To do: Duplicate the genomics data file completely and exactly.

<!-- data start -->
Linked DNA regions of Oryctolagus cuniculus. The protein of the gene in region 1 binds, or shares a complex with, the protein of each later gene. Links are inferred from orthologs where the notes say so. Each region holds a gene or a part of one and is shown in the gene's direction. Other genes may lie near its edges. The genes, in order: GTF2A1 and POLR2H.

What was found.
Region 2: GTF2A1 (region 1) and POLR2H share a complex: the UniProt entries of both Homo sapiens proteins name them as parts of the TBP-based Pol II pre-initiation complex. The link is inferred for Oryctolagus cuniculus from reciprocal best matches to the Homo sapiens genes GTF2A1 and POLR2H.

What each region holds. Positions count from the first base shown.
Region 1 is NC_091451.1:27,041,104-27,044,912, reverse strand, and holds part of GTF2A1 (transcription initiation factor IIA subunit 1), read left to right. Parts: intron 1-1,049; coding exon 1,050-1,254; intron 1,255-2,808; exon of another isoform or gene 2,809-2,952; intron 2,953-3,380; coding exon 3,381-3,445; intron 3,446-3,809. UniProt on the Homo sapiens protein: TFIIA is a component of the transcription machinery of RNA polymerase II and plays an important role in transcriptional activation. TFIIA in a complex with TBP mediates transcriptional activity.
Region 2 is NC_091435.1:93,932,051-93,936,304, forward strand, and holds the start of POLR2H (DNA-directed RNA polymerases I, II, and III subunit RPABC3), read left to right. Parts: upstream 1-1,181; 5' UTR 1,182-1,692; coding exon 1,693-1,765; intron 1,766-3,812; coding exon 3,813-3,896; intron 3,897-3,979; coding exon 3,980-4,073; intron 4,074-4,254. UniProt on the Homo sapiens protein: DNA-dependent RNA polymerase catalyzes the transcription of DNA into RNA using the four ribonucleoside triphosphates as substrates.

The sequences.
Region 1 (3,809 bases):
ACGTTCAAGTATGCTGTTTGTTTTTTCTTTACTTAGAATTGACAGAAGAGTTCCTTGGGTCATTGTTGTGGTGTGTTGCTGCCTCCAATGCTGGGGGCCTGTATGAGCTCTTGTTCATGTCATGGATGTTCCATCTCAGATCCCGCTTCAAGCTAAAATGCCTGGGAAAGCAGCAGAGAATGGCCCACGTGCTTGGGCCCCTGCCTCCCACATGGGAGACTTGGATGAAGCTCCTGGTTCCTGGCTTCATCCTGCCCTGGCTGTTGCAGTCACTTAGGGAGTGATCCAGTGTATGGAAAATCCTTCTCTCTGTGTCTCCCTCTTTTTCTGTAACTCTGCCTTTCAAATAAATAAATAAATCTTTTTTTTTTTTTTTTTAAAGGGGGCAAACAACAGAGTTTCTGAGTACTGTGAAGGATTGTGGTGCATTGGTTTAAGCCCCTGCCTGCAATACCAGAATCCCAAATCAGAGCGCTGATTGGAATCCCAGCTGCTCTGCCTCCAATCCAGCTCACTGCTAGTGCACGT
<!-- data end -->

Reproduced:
Linked DNA regions of Oryctolagus cuniculus. The protein of the gene in region 1 binds, or shares a complex with, the protein of each later gene. Links are inferred from orthologs where the notes say so. Each region holds a gene or a part of one and is shown in the gene's direction. Other genes may lie near its edges. The genes, in order: GTF2A1 and POLR2H.

What was found.
Region 2: GTF2A1 (region 1) and POLR2H share a complex: the UniProt entries of both Homo sapiens proteins name them as parts of the TBP-based Pol II pre-initiation complex. The link is inferred for Oryctolagus cuniculus from reciprocal best matches to the Homo sapiens genes GTF2A1 and POLR2H.

What each region holds. Positions count from the first base shown.
Region 1 is NC_091451.1:27,041,104-27,044,912, reverse strand, and holds part of GTF2A1 (transcription initiation factor IIA subunit 1), read left to right. Parts: intron 1-1,049; coding exon 1,050-1,254; intron 1,255-2,808; exon of another isoform or gene 2,809-2,952; intron 2,953-3,380; coding exon 3,381-3,445; intron 3,446-3,809. UniProt on the Homo sapiens protein: TFIIA is a component of the transcription machinery of RNA polymerase II and plays an important role in transcriptional activation. TFIIA in a complex with TBP mediates transcriptional activity.
Region 2 is NC_091435.1:93,932,051-93,936,304, forward strand, and holds the start of POLR2H (DNA-directed RNA polymerases I, II, and III subunit RPABC3), read left to right. Parts: upstream 1-1,181; 5' UTR 1,182-1,692; coding exon 1,693-1,765; intron 1,766-3,812; coding exon 3,813-3,896; intron 3,897-3,979; coding exon 3,980-4,073; intron 4,074-4,254. UniProt on the Homo sapiens protein: DNA-dependent RNA polymerase catalyzes the transcription of DNA into RNA using the four ribonucleoside triphosphates as substrates.

The sequences.
Region 1 (3,809 bases):
ACGTTCAAGTATGCTGTTTGTTTTTTCTTTACTTAGAATTGACAGAAGAGTTCCTTGGGTCATTGTTGTGGTGTGTTGCTGCCTCCAATGCTGGGGGCCTGTATGAGCTCTTGTTCATGTCATGGATGTTCCATCTCAGATCCCGCTTCAAGCTAAAATGCCTGGGAAAGCAGCAGAGAATGGCCCACGTGCTTGGGCCCCTGCCTCCCACATGGGAGACTTGGATGAAGCTCCTGGTTCCTGGCTTCATCCTGCCCTGGCTGTTGCAGTCACTTAGGGAGTGATCCAGTGTATGGAAAATCCTTCTCTCTGTGTCTCCCTCTTTTTCTGTAACTCTGCCTTTCAAATAAATAAATAAATCTTTTTTTTTTTTTTTTTAAAGGGGGCAAACAACAGAGTTTCTGAGTACTGTGAAGGATTGTGGTGCATTGGTTTAAGCCCCTGCCTGCAATACCAGAATCCCAAATCAGAGCGCTGATTGGAATCCCAGCTGCTCTGCCTCCAATCCAGCTCACTGCTAGTGCACGT